Jane, 90, did not always have an easy path along life’s journey. But as she looks back on her sometimes challenging experiences, she learned one critically important lesson for living: How to be grateful for all that life offers.
We hope you enjoy her list of things for which she is grateful, and we encourage you to make a list of your own!
My parent’s’ divorce when I was thirteen was ugly and acrimonious, and my mother, sister, and I suffered severe financial hardship.
My school life was important to me and I was disappointed that I was unable to go on to college. World War II affected and changed everyone’s life. We truly thought it was to be the war to end all wars. What a bitter lesson that was. I was emotionally and financially unequipped for the grief and difficulties that followed my husband’s death in 1952. When I look back now, I wonder how we survived.
But my later years have been much easier because I learned to be grateful for what I have, and no longer bemoan what I don’t have or can’t do. Saying “thank you” reminds me of my blessings, which are many. When I look back over my life, the most important things I have learned are these.
My small and modest home gives me a feeling of comfort and security.
Being self-reliant and able to care for myself has been part of my mother’s heritage to me. She didn’t give up when life was difficult and I try not to either. Grief, sorrow, and disappointment are difficult to endure, but in time I realized that there usually was a lesson to be learned and memory has allowed me to remember a person loved who is now gone.
Mother taught me not to cry over “spilt milk”:; Iif you make a mess, clean it up.; Iif you break it, fix it.; Aand if you make a mistake, correct it. She also taught me to keep my word, to be dependable, not to rob others of their time by being late, and to promptly return what I borrow. The world would be a better place if we all learned to value each other, to respect each other\’s privacy and differences, and, most importantly, not be judgmental.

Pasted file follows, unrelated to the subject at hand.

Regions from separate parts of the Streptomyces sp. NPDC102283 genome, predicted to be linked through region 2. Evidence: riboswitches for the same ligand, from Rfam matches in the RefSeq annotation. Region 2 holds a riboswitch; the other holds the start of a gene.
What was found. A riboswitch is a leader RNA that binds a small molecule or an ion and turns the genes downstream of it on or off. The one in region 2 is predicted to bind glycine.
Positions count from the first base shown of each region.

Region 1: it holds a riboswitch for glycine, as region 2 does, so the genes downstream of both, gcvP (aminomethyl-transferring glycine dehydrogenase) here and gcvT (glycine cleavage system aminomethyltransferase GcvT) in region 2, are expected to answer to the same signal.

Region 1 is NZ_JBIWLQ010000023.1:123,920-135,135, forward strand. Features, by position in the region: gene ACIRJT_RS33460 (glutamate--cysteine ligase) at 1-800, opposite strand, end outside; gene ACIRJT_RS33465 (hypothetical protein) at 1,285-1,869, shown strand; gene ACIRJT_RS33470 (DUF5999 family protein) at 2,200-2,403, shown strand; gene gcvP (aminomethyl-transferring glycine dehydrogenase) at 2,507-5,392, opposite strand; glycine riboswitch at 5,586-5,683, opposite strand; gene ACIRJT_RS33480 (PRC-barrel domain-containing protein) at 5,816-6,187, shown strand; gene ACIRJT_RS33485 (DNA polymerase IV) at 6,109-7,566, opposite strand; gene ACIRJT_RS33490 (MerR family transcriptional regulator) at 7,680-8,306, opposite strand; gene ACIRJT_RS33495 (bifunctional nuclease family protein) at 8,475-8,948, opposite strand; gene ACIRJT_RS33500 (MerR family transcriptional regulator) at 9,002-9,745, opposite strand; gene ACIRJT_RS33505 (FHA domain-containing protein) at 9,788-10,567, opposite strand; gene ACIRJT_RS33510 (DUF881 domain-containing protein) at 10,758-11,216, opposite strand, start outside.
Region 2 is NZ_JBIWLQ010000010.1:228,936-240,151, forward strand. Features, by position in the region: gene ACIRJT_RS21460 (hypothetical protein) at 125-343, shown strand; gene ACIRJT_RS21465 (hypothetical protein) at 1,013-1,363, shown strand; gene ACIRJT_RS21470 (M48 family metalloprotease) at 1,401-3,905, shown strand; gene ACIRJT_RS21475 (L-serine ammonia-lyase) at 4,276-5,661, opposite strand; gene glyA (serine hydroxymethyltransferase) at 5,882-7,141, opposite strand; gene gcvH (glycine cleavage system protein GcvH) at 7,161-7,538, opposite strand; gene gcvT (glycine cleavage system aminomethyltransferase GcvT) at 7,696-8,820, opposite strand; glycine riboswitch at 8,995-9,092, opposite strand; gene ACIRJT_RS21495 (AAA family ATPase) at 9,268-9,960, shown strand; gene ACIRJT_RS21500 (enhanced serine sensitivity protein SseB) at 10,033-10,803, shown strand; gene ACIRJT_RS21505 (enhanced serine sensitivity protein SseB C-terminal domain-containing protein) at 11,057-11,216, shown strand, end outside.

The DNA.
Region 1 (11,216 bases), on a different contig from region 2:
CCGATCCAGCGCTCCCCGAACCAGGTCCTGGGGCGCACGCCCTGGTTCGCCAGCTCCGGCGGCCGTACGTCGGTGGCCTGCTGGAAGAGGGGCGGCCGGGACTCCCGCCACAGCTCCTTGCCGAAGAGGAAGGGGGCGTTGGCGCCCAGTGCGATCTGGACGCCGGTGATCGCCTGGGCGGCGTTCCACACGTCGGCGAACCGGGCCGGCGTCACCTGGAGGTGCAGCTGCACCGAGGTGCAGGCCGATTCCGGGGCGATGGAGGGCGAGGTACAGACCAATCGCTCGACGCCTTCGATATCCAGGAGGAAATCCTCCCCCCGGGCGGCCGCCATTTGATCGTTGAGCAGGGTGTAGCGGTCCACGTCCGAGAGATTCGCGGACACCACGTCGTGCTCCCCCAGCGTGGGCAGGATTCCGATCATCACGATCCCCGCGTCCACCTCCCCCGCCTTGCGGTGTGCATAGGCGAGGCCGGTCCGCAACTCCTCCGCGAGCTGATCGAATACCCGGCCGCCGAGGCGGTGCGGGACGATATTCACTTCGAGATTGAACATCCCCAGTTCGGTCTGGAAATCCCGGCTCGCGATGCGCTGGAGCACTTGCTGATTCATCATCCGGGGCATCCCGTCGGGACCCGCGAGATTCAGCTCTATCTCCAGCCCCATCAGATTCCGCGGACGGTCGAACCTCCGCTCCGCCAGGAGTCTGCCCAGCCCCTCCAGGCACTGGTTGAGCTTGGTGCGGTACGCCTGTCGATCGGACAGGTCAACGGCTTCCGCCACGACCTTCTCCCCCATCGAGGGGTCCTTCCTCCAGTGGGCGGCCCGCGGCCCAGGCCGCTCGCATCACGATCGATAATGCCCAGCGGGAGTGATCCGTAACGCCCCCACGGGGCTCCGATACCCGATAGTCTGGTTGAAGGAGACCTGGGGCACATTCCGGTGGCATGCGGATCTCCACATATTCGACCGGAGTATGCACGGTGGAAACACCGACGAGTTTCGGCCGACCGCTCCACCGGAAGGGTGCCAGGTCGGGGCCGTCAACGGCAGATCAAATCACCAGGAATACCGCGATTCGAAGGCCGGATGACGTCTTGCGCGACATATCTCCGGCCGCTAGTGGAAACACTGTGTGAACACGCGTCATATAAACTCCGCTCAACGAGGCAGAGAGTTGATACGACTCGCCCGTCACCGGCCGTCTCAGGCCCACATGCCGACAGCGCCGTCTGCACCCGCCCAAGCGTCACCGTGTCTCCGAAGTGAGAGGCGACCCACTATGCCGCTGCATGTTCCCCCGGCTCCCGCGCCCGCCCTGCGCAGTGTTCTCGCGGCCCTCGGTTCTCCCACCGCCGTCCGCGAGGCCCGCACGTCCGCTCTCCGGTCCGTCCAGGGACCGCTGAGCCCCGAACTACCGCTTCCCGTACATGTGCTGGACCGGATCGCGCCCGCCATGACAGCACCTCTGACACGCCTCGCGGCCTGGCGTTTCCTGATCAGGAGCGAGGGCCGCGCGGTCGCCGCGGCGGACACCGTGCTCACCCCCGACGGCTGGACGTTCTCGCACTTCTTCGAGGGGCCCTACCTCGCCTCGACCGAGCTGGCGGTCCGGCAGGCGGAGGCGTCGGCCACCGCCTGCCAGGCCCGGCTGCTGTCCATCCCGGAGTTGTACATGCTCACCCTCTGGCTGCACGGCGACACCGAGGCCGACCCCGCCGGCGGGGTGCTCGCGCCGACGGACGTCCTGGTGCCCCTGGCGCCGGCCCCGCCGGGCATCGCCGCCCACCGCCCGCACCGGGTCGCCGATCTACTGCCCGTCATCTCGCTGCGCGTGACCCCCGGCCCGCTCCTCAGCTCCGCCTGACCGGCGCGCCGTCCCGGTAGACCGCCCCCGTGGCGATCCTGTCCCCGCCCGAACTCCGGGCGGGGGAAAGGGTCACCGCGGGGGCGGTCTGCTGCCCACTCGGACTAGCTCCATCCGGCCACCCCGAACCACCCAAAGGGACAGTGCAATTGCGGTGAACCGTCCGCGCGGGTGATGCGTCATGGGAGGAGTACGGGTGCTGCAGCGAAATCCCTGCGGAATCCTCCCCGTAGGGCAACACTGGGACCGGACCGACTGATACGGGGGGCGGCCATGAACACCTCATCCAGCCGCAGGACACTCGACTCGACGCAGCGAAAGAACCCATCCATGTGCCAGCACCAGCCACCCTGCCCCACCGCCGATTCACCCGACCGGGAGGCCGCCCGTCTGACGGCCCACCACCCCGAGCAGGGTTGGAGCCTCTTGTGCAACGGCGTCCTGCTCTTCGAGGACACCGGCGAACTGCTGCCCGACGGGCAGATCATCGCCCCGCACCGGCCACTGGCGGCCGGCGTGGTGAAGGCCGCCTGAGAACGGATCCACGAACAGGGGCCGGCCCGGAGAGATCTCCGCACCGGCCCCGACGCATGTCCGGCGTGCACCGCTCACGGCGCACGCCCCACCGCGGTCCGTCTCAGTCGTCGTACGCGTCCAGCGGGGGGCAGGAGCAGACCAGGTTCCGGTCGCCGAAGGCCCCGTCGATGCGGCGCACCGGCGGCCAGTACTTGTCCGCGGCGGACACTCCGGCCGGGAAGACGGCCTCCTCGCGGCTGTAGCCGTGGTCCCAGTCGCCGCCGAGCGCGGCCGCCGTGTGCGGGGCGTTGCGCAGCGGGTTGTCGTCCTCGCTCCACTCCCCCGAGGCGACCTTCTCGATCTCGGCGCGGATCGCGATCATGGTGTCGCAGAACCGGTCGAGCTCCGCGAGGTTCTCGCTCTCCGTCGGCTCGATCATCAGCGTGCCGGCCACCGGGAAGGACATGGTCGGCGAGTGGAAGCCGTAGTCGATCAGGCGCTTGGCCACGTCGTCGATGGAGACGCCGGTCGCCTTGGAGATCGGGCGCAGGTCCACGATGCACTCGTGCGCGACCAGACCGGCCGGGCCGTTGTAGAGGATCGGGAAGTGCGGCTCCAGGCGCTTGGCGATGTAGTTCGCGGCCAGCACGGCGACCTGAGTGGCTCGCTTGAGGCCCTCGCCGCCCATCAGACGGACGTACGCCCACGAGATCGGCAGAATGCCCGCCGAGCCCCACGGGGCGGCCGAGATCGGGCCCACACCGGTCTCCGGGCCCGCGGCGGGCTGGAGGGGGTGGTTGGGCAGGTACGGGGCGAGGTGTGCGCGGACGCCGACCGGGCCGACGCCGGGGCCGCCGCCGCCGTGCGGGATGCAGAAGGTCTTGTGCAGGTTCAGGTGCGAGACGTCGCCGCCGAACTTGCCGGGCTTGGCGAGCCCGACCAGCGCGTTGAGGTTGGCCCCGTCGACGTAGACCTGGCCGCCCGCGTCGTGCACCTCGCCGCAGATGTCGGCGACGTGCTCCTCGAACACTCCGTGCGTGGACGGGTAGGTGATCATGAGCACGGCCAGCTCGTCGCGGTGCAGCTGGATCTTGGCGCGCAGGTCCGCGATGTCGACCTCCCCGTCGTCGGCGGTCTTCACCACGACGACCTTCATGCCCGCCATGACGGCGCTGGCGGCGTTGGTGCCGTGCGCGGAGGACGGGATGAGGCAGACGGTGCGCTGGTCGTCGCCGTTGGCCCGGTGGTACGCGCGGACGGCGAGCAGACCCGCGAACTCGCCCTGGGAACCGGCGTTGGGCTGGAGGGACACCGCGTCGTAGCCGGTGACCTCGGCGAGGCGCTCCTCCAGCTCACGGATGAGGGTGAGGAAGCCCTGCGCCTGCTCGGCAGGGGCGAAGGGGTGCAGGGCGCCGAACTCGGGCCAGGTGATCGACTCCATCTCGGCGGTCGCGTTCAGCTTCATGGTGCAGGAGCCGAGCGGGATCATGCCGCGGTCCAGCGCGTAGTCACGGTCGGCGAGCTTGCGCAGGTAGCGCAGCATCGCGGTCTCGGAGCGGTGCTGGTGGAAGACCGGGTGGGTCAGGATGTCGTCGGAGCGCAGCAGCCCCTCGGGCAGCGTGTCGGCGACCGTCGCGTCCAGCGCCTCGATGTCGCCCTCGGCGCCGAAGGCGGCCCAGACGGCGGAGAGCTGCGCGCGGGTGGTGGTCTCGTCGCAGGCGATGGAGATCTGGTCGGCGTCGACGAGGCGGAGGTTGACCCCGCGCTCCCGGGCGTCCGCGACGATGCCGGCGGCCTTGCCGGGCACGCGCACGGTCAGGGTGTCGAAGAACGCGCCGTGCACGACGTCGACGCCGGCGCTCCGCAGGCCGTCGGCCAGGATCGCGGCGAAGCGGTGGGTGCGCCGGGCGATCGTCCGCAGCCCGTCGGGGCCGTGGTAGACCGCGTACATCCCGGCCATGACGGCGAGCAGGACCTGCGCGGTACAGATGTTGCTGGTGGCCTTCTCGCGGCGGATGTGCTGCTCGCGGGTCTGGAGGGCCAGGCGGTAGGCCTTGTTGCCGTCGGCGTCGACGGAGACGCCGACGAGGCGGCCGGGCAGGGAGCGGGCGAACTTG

We are each responsible for our own well-being, and we need to care for ourselves, not only physical health but also mental and emotional well- being. Worrying never solved a problem and only robs you of your peace of mind.
Life isn’t fair. I believe it is important to have arms outstretched, one hand up—, holding one hand up to the person who is giving a you a lift up— and one hand down, giving some else a helping hand up.
This too will pass, whether it is joy or sorrow. So live each moment of every day. Some days will be passed by putting one foot in front of the other to get through, but others will be filled with joy, every moment worth celebrating.
I have had to live simply but eventually I realized that it is the best way for me to live. That to know what is enough, not to use more than my share of the earth’s resources, to recognize the difference between wants and needs, to enjoy the pleasure of making something broken of use again, and learning to appreciate simple pleasures has made my life more satisfying and less worrisome.
Happiness does not depend on how much we have but is based on personal success of skills and artistry, a sense of humor, the acquisition of knowledge, the refinement of character, the expression of gratitude, the satisfaction of helping others, the pleasure of friends, the comfort of family, and the joy of love.